I RECENTLY looked after the funeral arrangements for former Worthing Swimming Club (WSC) stalwart Marjorie Bowley, and her family kindly lent me a fascinating scrap book of Worthing Gazette and Herald cuttings, compiled by her late husband Les more than 60 years ago.
Aside from being an integral part of WSC, Les was also one of the coaches of Worthing Olympian Angela Barnwell. As a 16-year-old, she represented Great Britain in the women’s 100 metres freestyle final at the 1952 Games in Helsinki.
Reading through the clippings, it again re-iterated the huge opportunity Worthing Borough Council missed out on when naming the new swimming complex.
That’s taking nothing away from the two young girls who won the competition to name the pool ‘Splashpoint’, but that contest was only put in place after the Angela Barnwell proposal was rejected.
It was by reading Mr Bowley’s cuttings that I learned that, two years after her Olympic appearance, by then aged 18, Angela missed out on qualification to the 1954 Empire Games in Vancouver by a 20th of a second.
Sadly, as we all know, ill health not only cut short Angela’s swimming career but also ended her life in her 20s.
But, to recap on her story, here was a girl who, at 12, regularly walked or cycled from her home in Orchard Avenue, Tarring, to Heene Baths, and effectively taught herself to swim. She then joined the swimming club, before going on to Olympic triumph and a near miss with the Empire Games.
Clearly, back then, she was appreciated by the town as it’s reported on her return from Finland, she was met at the town hall by then mayor, Rita Summers, and a large crowd of local people.
What an inspirational story, which could have been recounted for future generations by having her name associated with the new swimming complex.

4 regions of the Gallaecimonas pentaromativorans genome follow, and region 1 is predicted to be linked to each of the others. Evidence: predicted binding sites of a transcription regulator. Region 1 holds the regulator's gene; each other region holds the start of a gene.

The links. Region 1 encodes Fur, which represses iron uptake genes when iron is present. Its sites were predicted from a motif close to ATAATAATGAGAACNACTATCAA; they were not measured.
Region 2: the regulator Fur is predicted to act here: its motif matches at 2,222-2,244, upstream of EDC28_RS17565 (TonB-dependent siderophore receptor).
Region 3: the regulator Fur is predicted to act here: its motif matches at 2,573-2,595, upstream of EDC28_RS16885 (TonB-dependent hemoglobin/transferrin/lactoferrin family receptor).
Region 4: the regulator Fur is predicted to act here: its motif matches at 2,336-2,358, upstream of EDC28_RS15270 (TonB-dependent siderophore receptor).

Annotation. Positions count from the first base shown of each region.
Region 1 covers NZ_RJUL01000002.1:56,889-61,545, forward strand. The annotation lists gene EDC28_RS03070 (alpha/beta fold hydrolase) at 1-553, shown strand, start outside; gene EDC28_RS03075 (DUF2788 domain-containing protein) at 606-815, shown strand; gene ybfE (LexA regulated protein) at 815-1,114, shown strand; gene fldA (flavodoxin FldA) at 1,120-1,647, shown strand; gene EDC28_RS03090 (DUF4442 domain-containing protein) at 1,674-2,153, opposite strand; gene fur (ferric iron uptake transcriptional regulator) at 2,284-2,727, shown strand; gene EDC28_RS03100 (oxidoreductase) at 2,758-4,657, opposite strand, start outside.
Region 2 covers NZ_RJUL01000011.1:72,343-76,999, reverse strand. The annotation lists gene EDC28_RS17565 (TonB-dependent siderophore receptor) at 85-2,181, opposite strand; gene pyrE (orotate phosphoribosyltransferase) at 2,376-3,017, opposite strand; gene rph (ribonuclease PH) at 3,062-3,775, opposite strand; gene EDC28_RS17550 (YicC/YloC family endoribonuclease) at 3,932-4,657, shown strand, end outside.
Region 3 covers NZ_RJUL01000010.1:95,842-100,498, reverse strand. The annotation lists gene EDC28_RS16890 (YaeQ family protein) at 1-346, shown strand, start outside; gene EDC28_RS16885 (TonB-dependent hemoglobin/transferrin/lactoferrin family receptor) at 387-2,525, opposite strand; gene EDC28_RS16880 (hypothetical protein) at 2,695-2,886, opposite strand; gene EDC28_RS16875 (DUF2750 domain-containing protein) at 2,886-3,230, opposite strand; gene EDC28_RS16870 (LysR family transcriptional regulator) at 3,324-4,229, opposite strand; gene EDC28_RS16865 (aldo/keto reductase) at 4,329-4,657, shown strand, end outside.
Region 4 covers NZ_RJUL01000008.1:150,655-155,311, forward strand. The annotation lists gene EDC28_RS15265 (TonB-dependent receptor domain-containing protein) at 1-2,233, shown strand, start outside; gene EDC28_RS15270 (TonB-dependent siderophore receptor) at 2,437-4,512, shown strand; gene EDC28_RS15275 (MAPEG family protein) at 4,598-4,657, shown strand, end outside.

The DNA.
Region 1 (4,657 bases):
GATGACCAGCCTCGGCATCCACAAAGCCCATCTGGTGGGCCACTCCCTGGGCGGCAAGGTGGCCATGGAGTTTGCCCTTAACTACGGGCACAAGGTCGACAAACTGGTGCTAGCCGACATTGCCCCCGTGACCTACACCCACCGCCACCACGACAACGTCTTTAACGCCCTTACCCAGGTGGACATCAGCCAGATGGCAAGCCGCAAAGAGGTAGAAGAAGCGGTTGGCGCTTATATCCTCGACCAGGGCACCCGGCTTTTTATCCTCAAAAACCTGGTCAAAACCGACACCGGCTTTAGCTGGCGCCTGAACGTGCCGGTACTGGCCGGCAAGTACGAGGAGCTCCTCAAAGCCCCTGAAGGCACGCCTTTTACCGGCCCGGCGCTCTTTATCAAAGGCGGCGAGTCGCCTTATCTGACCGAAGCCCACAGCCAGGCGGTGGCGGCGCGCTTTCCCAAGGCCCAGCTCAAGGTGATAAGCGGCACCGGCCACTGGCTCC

Clearly, not for the first time, I was barking up the wrong tree and my suggestion was greeted with the response of ‘Angela Barnwell is the past, we want to look to the future’.
One day, I hope I get the chance to remind that particular councillor that without the past, we don’t have either a present or a future.
Perhaps the council, by way of some kind of recompense, can think about naming any future new roads after one of the greatest sporting teenagers this town has ever produced?
n So, in a perfect world, the new £5.1billion TV deal for the Premier League television rights will see millions of pounds filter down into grassroots football, with most schools, colleges and public parks having a 3G or even 4G facility installed.
With multiple all-weather pitches freely available, postponements would all but become a thing of the past, with all the young players’ development, at all levels, further enhanced on the superior surfaces.
Alternatively, the big clubs will get even richer, more foreign players will flock to the Premier League to be paid extortionate wages, with their respective agents walking away with vast sums of commission.
I wonder which scenario is more likely to happen?